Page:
Pasta with Sautéed Cherry Tomatoes, Basil, and Fresh Mozzarella

“Any tomatoes yet?” I say to myself as I anxiously await fruit from the plants I always get way too late. The backyard bunny buffet is open for dining on other plants but luckily they don’t seem to care for tomatoes. Silly rabbits. Maybe if they had the opposable thumbs needed to hold cooking utensils they’d discover tomatoes soften and sweeten with a little sautéing, making them a welcome part of a quick and easy warm pasta dish. (Also lucky for me is that the farmers’ markets and grocery stores have plenty of tiny tomatoes, as I have no idea when my bunny-snubbed late-bloomers will be prime for picking.)

This zesty recipe by Molly Stevens (author of All About Roasting, which won a 2012 James Beard Foundation Award) comes together in about the time it takes to boil water for the pasta. It’s as simple as sautéing a couple of pints of cherry tomatoes until they burst and release their sweet juices. Garlic and orange zest perfume the sauce and pair beautifully with the fresh basil. Be sure to buy fresh mozzarella—the denser processed stuff won’t provide the creamy consistency you want. Make the dish even more colorful by using a mix of red, yellow, and orange tomatoes, and keep in mind that the smaller the tomatoes, the more quickly they will cook.

Pasta with Sautéed Cherry Tomatoes, Basil, and Fresh Mozzarella

Serves 4 to 6

4 to 5 Tbsp. extra virgin olive oil
2 pints cherry tomatoes
2 to 3 garlic cloves, minced
Grated zest of 1 orange (about 1 tsp.)
Pinch red pepper flakes
Coarse salt
1 lb. spiral pasta (such as cavatappi or fusilli)
½ c. fresh basil leaves, cut into thin strips, plus a few more for garnish (optional)
8 oz. fresh mozzarella, diced into ¼-inch pieces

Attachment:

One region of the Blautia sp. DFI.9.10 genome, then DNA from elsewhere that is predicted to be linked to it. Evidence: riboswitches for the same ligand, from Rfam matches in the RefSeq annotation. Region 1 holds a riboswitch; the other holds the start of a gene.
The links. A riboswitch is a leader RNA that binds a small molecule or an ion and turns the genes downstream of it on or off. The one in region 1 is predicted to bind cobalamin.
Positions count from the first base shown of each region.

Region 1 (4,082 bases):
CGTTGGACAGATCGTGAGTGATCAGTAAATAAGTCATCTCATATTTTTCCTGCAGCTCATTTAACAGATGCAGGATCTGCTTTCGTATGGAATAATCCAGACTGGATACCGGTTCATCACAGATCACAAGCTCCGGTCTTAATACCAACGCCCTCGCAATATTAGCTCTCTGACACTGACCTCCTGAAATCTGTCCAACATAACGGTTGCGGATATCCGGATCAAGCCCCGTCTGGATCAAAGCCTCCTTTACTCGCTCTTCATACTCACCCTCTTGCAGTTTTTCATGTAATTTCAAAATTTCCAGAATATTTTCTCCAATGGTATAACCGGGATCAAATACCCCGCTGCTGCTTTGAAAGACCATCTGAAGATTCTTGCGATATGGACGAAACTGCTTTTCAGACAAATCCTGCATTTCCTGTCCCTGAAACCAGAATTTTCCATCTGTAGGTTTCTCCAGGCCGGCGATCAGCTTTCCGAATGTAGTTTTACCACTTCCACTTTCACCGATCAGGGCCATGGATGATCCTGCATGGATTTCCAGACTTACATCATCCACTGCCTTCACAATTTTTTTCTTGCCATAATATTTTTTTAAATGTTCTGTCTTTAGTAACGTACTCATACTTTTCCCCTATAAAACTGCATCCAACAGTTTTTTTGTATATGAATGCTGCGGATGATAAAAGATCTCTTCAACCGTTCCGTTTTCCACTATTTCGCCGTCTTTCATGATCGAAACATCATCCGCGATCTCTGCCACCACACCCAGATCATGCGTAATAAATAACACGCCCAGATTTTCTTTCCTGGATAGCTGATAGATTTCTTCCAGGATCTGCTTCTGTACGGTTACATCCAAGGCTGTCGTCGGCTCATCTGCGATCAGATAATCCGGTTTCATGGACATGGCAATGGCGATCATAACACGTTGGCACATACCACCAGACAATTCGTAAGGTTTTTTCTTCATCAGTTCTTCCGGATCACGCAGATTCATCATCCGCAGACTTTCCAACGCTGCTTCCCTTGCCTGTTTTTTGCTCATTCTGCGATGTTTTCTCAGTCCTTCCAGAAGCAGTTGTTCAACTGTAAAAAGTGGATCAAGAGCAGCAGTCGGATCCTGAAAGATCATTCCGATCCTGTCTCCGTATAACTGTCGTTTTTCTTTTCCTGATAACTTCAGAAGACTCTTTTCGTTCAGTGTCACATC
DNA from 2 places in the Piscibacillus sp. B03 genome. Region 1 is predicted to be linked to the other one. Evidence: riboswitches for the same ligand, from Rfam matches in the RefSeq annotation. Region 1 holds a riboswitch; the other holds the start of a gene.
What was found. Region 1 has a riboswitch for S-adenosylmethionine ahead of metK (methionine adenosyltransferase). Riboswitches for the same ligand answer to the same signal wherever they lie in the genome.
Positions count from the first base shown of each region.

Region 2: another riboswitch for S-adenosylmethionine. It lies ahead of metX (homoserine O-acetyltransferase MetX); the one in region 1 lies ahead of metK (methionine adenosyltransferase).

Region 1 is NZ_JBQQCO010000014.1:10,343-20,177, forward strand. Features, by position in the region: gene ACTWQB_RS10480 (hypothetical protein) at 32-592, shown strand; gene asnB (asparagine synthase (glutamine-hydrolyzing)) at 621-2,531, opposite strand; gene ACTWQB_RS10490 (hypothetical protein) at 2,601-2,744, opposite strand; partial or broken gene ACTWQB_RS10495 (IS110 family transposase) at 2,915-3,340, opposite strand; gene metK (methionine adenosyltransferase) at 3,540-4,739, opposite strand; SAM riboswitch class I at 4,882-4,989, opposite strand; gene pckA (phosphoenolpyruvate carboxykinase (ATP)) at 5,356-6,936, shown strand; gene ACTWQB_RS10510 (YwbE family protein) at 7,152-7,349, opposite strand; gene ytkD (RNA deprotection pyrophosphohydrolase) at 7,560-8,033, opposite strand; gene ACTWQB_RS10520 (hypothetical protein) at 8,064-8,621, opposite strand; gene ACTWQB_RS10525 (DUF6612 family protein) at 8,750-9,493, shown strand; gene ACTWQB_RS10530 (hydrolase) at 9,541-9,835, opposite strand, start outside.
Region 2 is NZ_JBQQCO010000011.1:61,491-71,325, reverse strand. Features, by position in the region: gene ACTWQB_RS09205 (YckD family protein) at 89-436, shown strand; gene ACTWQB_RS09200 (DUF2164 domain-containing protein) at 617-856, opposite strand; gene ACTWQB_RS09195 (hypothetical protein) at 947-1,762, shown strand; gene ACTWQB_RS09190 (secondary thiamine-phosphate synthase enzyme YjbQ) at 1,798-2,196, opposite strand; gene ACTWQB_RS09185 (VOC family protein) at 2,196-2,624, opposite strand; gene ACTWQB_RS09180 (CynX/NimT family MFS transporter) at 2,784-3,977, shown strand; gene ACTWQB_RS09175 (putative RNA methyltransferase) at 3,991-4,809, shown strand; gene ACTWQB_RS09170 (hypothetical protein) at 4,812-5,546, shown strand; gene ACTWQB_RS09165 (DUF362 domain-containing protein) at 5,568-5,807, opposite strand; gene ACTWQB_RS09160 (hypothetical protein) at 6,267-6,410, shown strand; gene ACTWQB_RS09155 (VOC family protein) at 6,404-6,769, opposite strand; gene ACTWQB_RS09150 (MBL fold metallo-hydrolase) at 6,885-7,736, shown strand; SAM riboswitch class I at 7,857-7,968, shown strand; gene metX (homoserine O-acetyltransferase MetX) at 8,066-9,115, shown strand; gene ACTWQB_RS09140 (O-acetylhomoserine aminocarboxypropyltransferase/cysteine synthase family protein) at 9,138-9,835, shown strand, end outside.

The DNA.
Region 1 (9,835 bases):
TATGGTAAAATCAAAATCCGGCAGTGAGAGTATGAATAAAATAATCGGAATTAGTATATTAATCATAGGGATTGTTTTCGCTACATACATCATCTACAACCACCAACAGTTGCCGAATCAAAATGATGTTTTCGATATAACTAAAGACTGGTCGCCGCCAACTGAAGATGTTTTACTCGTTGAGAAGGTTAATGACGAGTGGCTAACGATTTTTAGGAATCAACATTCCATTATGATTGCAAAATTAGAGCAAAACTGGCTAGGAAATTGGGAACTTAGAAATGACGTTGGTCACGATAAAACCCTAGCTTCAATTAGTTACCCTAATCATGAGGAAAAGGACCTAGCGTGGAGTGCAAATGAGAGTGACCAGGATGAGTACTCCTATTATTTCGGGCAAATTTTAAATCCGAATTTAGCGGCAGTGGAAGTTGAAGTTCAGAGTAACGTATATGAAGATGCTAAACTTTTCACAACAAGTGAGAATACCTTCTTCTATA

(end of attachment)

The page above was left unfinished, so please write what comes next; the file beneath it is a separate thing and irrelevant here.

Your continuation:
½ c. black olives, pitted and chopped (optional)

In a large sauté pan, heat 3 tablespoons of oil over medium-high heat. Add cherry tomatoes and sauté briskly, stirring and shaking frequently, until tomatoes begin to burst and release their juices, 5 to 8 minutes. Add garlic, orange zest, pepper flakes, and ½ teaspoon of salt. Sauté a minute or two longer, just until fragrant. Set aside in a warm spot.

Meanwhile, boil the pasta in a large pot of well-salted boiling water until al dente, stirring occasionally. Drain, reserving about ½ cup of pasta cooking water, and transfer pasta to a warm serving bowl. Add sautéed tomatoes, basil, mozzarella, and olives. Toss to combine. Drizzle with 1 to 2 tablespoons olive oil. If pasta seems dry, add a bit of reserved pasta cooking water. Season to taste with salt and pepper. Garnish with basil leaves (if desired), and serve immediately.

Mary Subialka is the editor of Real Food and Drinks magazines, covering the flavorful world of food, wine, and spirits. She rarely meets a chicken she doesn’t like, and hopes that her son, who used to eat beets and Indian food as a preschooler, will one day again think of real food as more than something you need to eat before dessert and be inspired by his younger brother, who is now into trying new foods.